Amulic B, Moxon C, Cunnington A, 2020, A more granular view of neutrophils in malaria, Trends in Parasitology, Vol: 36, Pages: 501-503, ISSN: 0169-4758
Neutrophils are abundant innate immune cells with crucial roles in immunity and vascular inflammation. Recent evidence indicates that neutrophils have a dual role in malaria, contributing to both pathogenesis and control of Plasmodium. We discuss emerging mechanisms behind these opposing functions and identify key outstanding questions.
Ebmeier S, Cunnington AJ, 2020, Correspondence regarding recently published editorial: ‘Will children reveal their secret? The coronavirus dilemma’, European Respiratory Journal, Vol: 56, Pages: 1-3, ISSN: 0903-1936
Suen HM, Pasvol G, Cunnington A, 2020, Clinical and laboratory features associated with serum phosphate concentrations in malaria and other febrile illnesses, Malaria Journal, Vol: 19, ISSN: 1475-2875
BackgroundHypophosphatemia is common in severe infections including malaria. Previous studies suggested that serum phosphate concentrations correlate with temperature, but it is unclear whether the type of infection and other factors occurring during infection influence this association. Here relationships were investigated between serum phosphate levels, cause of fever, demographic, clinical and laboratory parameters.MethodsAnonymized data were analysed from 633 adults with malaria or other febrile illness admitted to Northwick Park Hospital, London, UK. Univariable and multivariable generalized linear model analyses were performed to examine associations with serum phosphate levels. Interaction terms were included to investigate whether cause of fever (malaria vs other illness), malaria parasite species, or malaria severity influenced the association of other variables with phosphate.ResultsHypophosphatemia was common in subjects with malaria (211/542 (39%)), and in other febrile illnesses (24/91 (26%)), however median phosphate levels did not differ significantly by diagnostic group, parasite species or severity of malaria. In all analyses, there were highly significant negative associations between serum phosphate and axillary temperature, and positive associations between serum phosphate and platelet count. There were no significant interactions between these variables and cause of fever, parasite species or severity of illness. Sodium and potassium concentrations were associated with serum phosphate in subjects with malaria and when data from all subjects was combined.ConclusionSerum phosphate is consistently associated with temperature and platelet count in adults with diverse causes of fever. This may be a consequence of phosphate shifts from plasma into cells to support ATP generation for thermogenesis and platelet activation.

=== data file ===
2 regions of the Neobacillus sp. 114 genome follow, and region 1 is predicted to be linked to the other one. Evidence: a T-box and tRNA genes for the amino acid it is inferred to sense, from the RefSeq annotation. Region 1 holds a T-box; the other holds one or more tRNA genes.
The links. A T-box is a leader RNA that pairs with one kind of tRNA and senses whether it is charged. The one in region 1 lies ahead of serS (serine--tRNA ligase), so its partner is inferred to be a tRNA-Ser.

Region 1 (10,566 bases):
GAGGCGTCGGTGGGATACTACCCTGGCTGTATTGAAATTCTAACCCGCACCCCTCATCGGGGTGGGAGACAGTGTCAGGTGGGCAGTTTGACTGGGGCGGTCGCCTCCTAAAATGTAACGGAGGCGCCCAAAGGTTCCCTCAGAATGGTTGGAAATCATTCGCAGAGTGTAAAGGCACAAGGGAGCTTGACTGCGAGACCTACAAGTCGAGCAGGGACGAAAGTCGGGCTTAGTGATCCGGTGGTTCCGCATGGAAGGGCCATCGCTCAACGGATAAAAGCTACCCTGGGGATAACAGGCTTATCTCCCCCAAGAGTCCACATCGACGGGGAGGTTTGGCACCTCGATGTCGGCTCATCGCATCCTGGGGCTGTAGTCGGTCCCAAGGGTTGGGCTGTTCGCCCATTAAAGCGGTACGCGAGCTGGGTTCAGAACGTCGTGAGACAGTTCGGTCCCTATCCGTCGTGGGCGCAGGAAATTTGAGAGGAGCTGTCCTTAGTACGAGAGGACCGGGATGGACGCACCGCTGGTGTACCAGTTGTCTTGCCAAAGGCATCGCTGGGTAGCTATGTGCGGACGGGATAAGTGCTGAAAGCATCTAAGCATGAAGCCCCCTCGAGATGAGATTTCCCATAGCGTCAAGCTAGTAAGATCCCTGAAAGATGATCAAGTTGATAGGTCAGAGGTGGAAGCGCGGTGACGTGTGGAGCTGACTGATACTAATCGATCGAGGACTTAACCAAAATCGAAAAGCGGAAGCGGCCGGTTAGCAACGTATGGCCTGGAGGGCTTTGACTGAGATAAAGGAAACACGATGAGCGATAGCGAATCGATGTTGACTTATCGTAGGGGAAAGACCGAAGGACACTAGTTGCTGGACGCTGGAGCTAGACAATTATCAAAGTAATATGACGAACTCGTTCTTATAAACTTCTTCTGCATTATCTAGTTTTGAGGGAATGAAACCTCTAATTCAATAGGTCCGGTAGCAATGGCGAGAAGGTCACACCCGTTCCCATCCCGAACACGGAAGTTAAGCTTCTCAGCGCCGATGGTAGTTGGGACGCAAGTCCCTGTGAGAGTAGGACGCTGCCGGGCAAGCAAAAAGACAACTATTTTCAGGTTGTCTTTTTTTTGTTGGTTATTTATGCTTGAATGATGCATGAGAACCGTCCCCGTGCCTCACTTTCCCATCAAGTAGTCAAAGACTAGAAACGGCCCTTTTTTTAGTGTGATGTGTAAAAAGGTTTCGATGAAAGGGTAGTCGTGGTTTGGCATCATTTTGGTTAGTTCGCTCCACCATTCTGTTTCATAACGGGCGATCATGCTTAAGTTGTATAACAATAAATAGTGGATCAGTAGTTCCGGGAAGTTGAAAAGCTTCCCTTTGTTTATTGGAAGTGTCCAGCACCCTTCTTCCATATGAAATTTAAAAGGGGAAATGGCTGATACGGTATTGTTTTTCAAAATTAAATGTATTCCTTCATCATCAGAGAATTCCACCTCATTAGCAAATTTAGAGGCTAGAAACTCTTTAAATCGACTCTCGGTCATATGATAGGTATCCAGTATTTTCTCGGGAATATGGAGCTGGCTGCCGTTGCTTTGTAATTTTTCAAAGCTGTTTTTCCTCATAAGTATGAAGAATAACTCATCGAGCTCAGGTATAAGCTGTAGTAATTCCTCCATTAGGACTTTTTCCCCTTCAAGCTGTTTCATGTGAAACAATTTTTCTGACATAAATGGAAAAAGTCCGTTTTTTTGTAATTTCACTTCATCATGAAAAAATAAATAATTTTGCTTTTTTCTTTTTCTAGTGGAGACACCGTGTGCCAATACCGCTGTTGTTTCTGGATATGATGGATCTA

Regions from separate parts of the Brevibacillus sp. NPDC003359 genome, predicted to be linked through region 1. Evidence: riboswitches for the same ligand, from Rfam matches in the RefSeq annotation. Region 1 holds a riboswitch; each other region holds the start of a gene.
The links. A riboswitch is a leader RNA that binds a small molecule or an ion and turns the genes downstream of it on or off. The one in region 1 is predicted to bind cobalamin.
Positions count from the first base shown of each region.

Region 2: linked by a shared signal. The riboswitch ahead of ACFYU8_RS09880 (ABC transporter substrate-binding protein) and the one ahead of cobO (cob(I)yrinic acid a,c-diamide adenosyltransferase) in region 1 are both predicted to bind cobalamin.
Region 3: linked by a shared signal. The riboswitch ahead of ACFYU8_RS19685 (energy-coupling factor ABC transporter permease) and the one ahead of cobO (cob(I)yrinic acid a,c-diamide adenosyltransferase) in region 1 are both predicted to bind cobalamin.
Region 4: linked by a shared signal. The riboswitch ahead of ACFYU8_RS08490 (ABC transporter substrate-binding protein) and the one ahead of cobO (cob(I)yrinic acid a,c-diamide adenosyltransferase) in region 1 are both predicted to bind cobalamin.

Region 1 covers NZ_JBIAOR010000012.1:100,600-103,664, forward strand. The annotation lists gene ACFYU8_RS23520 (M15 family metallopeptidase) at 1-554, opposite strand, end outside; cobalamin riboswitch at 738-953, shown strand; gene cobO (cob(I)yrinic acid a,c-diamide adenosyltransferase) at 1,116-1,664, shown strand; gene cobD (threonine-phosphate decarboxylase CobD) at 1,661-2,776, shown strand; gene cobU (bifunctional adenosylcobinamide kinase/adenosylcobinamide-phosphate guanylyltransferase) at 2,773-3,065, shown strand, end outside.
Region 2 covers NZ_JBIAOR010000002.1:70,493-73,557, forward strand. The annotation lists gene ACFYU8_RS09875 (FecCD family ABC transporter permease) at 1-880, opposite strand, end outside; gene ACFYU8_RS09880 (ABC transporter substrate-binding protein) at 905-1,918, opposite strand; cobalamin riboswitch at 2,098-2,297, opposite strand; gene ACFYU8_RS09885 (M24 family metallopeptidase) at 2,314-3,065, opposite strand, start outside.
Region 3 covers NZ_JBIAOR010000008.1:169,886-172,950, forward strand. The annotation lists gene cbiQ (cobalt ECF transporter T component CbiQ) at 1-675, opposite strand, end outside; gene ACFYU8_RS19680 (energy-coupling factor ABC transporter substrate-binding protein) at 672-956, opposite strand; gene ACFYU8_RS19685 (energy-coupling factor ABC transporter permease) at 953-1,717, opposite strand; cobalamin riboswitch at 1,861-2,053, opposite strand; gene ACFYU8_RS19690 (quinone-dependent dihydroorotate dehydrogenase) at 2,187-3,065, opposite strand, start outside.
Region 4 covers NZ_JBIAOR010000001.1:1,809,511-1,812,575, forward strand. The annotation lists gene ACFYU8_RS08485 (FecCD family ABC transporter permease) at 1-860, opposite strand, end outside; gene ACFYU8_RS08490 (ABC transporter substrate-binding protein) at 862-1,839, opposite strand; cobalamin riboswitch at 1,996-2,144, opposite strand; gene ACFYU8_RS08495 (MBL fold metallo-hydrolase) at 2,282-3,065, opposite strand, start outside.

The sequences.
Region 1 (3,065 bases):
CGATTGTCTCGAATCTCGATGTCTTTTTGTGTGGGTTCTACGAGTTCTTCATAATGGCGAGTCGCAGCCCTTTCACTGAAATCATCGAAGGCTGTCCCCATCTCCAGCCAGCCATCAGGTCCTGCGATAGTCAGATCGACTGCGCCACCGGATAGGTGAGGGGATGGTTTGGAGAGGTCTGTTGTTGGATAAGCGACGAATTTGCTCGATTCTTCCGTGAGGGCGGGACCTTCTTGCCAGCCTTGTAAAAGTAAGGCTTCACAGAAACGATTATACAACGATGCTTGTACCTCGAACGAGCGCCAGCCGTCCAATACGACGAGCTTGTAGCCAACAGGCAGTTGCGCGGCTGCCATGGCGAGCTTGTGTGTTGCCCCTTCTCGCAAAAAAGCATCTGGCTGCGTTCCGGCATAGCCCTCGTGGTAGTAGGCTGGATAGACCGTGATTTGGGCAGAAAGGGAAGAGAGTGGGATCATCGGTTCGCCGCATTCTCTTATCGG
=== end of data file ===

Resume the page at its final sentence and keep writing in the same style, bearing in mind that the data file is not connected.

Patel H, Dunican C, Cunnington A, 2020, Predictors of outcome in childhood Plasmodium falciparum malaria, Virulence, Vol: 11, Pages: 199-221, ISSN: 2150-5594
Plasmodium falciparum malaria is classified as either uncomplicated or severe, determining clinical management and providing a framework for understanding pathogenesis. Severe malaria in children is defined by the presence of one or more features associated with adverse outcome, but there is wide variation in the predictive value of these features. Here we review the evidence for the usefulness of these features, alone and in combination, to predict death and other adverse outcomes, and we consider the role that molecular biomarkers may play in augmenting this prediction. We also examine whether a more personalized approach to predicting outcome for specific presenting syndromes of severe malaria, particularly cerebral malaria, has the potential to be more accurate. We note a general need for better external validation in studies of outcome predictors and for the demonstration that predictors can be used to guide clinical management in a way that improves survival and long-term health.